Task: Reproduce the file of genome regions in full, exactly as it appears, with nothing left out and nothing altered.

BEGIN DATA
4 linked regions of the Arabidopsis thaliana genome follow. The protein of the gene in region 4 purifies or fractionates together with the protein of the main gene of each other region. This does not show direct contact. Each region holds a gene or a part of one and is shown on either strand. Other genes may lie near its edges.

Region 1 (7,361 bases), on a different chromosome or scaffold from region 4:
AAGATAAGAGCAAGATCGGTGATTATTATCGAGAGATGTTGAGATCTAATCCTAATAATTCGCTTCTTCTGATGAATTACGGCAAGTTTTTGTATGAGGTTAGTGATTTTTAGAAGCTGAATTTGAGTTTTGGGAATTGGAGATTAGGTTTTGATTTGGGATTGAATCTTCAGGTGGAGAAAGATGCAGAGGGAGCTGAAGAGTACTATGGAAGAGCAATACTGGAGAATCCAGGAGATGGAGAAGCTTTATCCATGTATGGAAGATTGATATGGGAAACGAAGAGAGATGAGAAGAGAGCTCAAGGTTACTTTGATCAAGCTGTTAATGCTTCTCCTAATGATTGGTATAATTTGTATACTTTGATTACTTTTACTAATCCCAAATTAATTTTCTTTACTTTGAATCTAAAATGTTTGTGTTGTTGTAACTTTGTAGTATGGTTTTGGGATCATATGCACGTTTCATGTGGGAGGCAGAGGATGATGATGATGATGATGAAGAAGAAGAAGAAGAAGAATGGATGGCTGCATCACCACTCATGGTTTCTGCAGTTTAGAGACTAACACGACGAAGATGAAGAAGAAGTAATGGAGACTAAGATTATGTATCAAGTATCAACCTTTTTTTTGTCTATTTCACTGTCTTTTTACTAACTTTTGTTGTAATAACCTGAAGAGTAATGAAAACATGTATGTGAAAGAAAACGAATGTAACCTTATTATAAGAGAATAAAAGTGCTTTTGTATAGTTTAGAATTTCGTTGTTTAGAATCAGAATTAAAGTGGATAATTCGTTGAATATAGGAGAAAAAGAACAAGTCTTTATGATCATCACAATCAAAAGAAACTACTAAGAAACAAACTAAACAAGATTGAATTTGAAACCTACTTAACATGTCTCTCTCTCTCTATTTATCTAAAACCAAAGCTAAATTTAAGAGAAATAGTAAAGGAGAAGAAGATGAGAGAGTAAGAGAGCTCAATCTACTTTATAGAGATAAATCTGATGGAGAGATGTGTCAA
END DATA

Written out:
4 linked regions of the Arabidopsis thaliana genome follow. The protein of the gene in region 4 purifies or fractionates together with the protein of the main gene of each other region. This does not show direct contact. Each region holds a gene or a part of one and is shown on either strand. Other genes may lie near its edges.

Region 1 (7,361 bases), on a different chromosome or scaffold from region 4:
AAGATAAGAGCAAGATCGGTGATTATTATCGAGAGATGTTGAGATCTAATCCTAATAATTCGCTTCTTCTGATGAATTACGGCAAGTTTTTGTATGAGGTTAGTGATTTTTAGAAGCTGAATTTGAGTTTTGGGAATTGGAGATTAGGTTTTGATTTGGGATTGAATCTTCAGGTGGAGAAAGATGCAGAGGGAGCTGAAGAGTACTATGGAAGAGCAATACTGGAGAATCCAGGAGATGGAGAAGCTTTATCCATGTATGGAAGATTGATATGGGAAACGAAGAGAGATGAGAAGAGAGCTCAAGGTTACTTTGATCAAGCTGTTAATGCTTCTCCTAATGATTGGTATAATTTGTATACTTTGATTACTTTTACTAATCCCAAATTAATTTTCTTTACTTTGAATCTAAAATGTTTGTGTTGTTGTAACTTTGTAGTATGGTTTTGGGATCATATGCACGTTTCATGTGGGAGGCAGAGGATGATGATGATGATGATGAAGAAGAAGAAGAAGAAGAATGGATGGCTGCATCACCACTCATGGTTTCTGCAGTTTAGAGACTAACACGACGAAGATGAAGAAGAAGTAATGGAGACTAAGATTATGTATCAAGTATCAACCTTTTTTTTGTCTATTTCACTGTCTTTTTACTAACTTTTGTTGTAATAACCTGAAGAGTAATGAAAACATGTATGTGAAAGAAAACGAATGTAACCTTATTATAAGAGAATAAAAGTGCTTTTGTATAGTTTAGAATTTCGTTGTTTAGAATCAGAATTAAAGTGGATAATTCGTTGAATATAGGAGAAAAAGAACAAGTCTTTATGATCATCACAATCAAAAGAAACTACTAAGAAACAAACTAAACAAGATTGAATTTGAAACCTACTTAACATGTCTCTCTCTCTCTATTTATCTAAAACCAAAGCTAAATTTAAGAGAAATAGTAAAGGAGAAGAAGATGAGAGAGTAAGAGAGCTCAATCTACTTTATAGAGATAAATCTGATGGAGAGATGTGTCAA